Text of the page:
Admitting a Sense of Superiority: Aggrandized Higher Education Status as an Objection to Educational Inequality
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Recalling the landmark US Supreme Court case Brown v. Board of Education (1954), the advancement of educational equality is often associated with the reduction of stigmatizing differences in status or “sense of inferiority” engendered by separately and differentially educated citizens. This essay takes up the obverse concern, the sense of superiority sustained by educational inequality, with particular focus on the inequality signaled by higher education status (HES). I contend that the presence of aggrandized HES in a democratic society provides reasons to object to educational inequality for which institutions of higher education ought to be held responsible. Aggrandized HES not only demands a questionable deference from citizens in a democratic society; it also weakens HES’s signaling of epistemic authority and equality of educational opportunity, which harms the public’s motivation to learn by distorting beliefs about education. To address this problem, I argue that the best policy solution for curbing aggrandized uses of HES is to transform the positional aspect of higher education using an admissions policy originally suggested by Elizabeth Anderson, which I term the elite culture strategy. Beyond admissions policies, this essay addresses the larger concern of educating citizens to perceive and assess educational status according to democratic norms and not solely in terms of self-interested gain.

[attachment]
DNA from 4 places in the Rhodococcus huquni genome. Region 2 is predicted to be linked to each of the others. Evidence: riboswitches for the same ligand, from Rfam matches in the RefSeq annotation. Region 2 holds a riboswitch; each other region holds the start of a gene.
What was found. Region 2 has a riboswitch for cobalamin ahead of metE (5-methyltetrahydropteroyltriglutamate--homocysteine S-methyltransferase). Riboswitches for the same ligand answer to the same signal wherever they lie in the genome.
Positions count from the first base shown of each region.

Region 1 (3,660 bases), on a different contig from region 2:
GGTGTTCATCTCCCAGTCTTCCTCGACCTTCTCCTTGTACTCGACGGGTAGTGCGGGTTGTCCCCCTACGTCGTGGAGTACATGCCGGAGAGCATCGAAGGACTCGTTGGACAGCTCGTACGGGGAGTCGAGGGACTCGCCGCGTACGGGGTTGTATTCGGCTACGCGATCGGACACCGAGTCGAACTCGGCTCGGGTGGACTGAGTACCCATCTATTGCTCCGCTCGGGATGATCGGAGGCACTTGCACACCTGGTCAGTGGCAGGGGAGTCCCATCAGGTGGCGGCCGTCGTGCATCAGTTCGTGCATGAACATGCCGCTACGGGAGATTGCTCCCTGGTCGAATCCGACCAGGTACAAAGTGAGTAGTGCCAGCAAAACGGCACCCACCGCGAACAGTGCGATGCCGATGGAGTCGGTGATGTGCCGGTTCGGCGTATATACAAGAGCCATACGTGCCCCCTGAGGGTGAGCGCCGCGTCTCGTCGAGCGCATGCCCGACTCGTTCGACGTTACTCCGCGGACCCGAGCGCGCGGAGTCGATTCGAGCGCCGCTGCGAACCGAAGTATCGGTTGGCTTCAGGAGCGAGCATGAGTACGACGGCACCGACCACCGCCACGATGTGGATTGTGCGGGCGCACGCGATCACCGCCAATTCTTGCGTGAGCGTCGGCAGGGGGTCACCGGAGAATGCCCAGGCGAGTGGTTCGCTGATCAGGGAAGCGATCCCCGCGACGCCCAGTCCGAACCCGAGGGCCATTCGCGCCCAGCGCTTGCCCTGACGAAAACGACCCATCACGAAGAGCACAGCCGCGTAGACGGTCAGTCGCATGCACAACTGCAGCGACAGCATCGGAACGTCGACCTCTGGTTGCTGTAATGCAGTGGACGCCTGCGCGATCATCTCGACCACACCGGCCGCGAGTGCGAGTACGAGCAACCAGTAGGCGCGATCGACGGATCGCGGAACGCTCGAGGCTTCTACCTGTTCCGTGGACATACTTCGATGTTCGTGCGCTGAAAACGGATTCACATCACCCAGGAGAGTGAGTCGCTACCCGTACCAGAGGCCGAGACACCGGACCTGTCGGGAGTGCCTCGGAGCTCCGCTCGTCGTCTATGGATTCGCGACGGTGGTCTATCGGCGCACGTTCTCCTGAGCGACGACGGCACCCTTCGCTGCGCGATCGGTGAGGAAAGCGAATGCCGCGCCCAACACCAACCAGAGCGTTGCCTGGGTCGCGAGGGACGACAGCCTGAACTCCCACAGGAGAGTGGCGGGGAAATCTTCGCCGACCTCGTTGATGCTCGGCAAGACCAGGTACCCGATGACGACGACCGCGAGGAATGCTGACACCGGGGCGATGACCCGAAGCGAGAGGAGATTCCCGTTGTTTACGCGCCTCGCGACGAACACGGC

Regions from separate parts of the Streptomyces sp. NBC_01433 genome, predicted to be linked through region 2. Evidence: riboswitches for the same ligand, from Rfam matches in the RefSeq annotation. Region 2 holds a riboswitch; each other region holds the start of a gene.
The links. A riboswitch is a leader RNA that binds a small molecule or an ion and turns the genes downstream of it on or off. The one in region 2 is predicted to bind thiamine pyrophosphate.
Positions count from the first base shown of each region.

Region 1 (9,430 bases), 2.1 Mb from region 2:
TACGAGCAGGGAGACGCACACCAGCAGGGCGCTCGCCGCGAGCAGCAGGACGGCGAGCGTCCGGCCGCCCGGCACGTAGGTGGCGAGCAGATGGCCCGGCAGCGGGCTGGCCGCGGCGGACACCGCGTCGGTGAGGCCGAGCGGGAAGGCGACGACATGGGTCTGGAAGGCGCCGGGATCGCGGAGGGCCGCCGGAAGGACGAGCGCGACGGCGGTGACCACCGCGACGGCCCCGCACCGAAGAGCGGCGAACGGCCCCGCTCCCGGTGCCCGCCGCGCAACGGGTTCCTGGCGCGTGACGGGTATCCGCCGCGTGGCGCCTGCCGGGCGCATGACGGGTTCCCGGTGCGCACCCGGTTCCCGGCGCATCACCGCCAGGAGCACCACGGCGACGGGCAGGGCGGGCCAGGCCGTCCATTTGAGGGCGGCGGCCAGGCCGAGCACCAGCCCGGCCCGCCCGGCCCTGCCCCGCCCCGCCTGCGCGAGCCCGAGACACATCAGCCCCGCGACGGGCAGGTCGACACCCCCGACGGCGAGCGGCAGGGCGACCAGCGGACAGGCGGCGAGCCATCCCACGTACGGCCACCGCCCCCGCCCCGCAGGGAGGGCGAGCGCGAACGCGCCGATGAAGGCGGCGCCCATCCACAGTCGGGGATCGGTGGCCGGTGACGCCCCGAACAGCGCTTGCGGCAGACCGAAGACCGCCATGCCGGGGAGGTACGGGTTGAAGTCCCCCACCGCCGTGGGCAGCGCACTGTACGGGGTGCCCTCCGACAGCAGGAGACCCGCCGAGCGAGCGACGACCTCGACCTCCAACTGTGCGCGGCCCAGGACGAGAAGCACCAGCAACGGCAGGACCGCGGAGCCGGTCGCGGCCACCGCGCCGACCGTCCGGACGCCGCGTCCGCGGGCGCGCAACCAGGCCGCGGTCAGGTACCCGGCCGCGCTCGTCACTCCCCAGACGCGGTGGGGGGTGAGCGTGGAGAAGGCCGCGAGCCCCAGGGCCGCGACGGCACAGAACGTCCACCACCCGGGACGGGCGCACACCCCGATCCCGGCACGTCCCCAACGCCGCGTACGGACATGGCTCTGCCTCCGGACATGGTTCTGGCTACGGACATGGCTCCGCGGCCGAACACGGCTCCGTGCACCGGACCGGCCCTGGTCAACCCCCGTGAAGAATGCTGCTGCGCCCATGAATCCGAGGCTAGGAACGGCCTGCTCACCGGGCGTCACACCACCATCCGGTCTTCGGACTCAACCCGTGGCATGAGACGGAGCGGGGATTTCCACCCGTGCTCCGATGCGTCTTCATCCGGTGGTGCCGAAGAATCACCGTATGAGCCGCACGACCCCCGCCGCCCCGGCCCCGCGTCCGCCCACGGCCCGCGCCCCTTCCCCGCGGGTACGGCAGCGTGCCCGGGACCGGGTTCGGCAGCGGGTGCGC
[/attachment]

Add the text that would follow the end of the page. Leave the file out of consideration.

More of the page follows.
KeywordsEducational opportunity Higher education Status Democracy Epistemic authority Admissions
Author grateful to Megan Laverty for supporting early articulations of this essay. This essay, in its final form, benefited from feedback provided by Yoshiaki Nakazawa and Nicolas Tanchuck. Final thanks go to Valparaiso University for adopting a new mission statement that intentionally resists aggrandizing its status.
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